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Natural Resources Defense Council, Inc. v. United States Nuclear Regulatory Commission

Todd Berman

InstructorTodd Berman

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Natural Resources Defense Council, Inc. v. United States Nuclear Regulatory Commission

Citation. 578 F.2d 1341, 1978 U.S. App. 25 Fed. R. Serv. 2d (Callaghan) 1030; 12 ERC (BNA) 1306
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Brief Fact Summary.

American Mining Congress and Kerr-McGee Nuclear Corporation (Appellants), seek to review the order of the United States District Court of the District of New Mexico denying their motions to intervene as a matter of right or on a permissive basis.

Synopsis of Rule of Law.

A party seeking intervention must prove that they have an interest in the litigation, that their interest would be impaired if they were unable to intervene, and that the Defendants do not adequately represent their interests.


The original action in which movants requested intervention was commenced by Plaintiff, Natural Resources Defense Counsel, Inc., (Plaintiff) seeking declaratory and injunctive relief on behalf of the Defendants, United States Nuclear Regulatory Commission (NRC) and the New Mexico Environmental Improvement Agency (NMEIA) (Defendants), prohibiting those agencies from issuing licenses for the operation of uranium mills in New Mexico without first writing environmental impact statements. Under the Atomic Energy Act of 1954 (Act), Congress authorized the NRC, to issue licenses. Under Section 274(b) of the Act, the Defendant is authorized to enter into agreements with the states allowing the states to issue licenses. These agreements have been made with about twenty-five states including New Mexico. This action seeks to prevent the use of Section 274(b) in order to avoid the requirement of an impact statement. 42 U.S.C. Section: 4332(2)(C) requires that a detailed environmental impact statement be prepared by the federal agencies in every recommendation or report affecting the quality of the environment. The complaint alleges that Defendant only prepares these statements if the states have not entered into agreement with Defendant. On the other hand, they do not prepare these statements where there is an agreement with a state such as New Mexico. The complaint further alleges that the granting of licenses to state agencies by the Defendant eliminates the need of the state agency to prepare environmental impact statements since it is not a federal agency. The relief sought by the Plaintiff is that the Defendant’s involvement in the licensing procedure is sufficient to constitute major federal action. Plaintiffs also seek declaration that the New Mexico program is in conflict with the Act if an impact statement is not required with the granting of licenses. The motion of UNC to intervene was not opposed by the parties and was granted. On the date the complaint was filed, UNC was granted a license to operate a uranium mill in New Mexico and thus the complaint seeks to enjoin the issuance of the license. Motion to Intervene on behalf of Kerr-McGee Nuclear Corporation, Anaconda Company, Gulf Oil Corporation, Philips Petroleum Company and the American Mining Congress was denied on the grounds that the interests of the parties would be adequately represented by UNC.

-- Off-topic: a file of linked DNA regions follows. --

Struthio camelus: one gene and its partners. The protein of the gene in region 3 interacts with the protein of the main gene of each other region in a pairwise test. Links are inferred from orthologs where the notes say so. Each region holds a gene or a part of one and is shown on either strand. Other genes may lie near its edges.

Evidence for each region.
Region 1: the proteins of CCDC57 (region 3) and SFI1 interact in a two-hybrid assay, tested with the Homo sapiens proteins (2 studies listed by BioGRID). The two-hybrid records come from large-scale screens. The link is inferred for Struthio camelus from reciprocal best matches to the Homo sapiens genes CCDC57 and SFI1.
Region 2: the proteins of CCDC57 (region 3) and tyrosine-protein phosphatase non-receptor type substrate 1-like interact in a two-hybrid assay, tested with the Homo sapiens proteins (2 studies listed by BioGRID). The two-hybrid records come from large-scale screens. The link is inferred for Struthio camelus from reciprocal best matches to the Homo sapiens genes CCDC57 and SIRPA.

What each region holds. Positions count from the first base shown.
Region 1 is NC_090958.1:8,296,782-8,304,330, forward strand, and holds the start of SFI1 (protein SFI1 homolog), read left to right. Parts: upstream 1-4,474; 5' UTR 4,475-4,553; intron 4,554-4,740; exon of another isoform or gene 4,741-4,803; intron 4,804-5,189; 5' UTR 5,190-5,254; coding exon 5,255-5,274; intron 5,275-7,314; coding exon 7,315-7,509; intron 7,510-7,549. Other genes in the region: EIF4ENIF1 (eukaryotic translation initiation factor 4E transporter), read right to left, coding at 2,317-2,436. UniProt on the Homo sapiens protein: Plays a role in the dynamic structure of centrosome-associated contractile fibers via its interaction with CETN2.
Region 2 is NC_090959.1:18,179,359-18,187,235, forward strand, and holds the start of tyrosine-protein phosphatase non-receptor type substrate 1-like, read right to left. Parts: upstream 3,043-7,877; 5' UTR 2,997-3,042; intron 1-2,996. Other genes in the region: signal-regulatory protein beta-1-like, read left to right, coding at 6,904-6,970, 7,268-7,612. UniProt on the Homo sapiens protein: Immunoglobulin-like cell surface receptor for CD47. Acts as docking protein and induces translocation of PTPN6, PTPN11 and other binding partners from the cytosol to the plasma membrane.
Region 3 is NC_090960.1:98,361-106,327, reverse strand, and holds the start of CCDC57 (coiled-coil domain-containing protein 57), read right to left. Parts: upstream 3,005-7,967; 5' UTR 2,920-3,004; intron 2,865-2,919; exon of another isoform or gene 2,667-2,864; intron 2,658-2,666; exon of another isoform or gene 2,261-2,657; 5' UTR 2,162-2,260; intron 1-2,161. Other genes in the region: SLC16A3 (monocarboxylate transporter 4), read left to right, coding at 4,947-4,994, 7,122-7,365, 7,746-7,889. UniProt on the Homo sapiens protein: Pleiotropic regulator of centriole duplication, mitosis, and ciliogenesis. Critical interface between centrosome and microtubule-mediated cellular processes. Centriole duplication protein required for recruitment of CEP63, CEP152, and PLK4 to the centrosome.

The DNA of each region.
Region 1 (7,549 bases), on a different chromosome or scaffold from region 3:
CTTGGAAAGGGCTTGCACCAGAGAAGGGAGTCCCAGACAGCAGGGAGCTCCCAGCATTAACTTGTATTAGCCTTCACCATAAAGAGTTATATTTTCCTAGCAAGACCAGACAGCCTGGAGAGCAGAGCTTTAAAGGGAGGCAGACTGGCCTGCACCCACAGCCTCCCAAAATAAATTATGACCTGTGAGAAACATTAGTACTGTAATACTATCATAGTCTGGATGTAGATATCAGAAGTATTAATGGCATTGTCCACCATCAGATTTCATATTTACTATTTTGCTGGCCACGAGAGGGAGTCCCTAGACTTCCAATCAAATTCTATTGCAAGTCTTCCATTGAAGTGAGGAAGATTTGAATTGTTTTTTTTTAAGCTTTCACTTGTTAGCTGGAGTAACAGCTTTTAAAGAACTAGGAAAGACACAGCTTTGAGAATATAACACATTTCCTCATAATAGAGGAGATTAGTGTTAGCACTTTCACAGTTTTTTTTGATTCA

Whether the interests of the parties seeking to intervene were adequately represented by a fellow member of the industry?


No. Judgment reversed and the cause is remanded with instructions to the trial court to grant Appellants’ Motion to Intervene. The interests of the movant in the subject matter are sufficient to satisfy the requirements of Rule 24 of the Federal Rules of Civil Procedure and the threat of loss of their interest and inability to participate is great enough to impair the ability to advance their interests. There are three requirements of Rule 24 that must be satisfied in order for the Appellants to obtain an intervention. The appellants must prove that the have sufficient interest in the litigation; that their inability to participate is great enough to impair their interests; and that the Defendant does not adequately represent their interests. Appellants have the requisite interest in the issuance and delivery of the license, which constitutes a genuine threat to the appellants. Another interest of Appellants is that one of the consequences of the litigation could be the requirement that an environmental impact standard should be prepared before granting a uranium license or the agreement between the Appellee and the Appellant could be terminated. Rule 24 does not require that that a movant in intervention have a direct interest in the outcome of the case. However, the interest must be a significant protectable interest. Appellants have also satisfied the impairment criteria of Rule 24 in that the considerations for requiring an impact statement are relatively the same in respect to the issuance of a uranium mining license. Rule 24 refers to impairment as a practical matter. The Defendants may not adequately represent the interests of the Appellants. While their interests appear to be small, there is no way to say that the Appellant’s interests will not in some way differ from the Defendant and there is no requirement that the divergence of interest need to be great to satisfy the burden of the intervening party. Another reason for intervention is that there is some value in having the parties be bound by the result. After looking at the three requirements for intervention, it is clear that the Appellants have satisfied the three requirements and therefore should be allowed to intervene.


Intervention is a device for an outsider who has an interest in the litigation to join as a party voluntarily.

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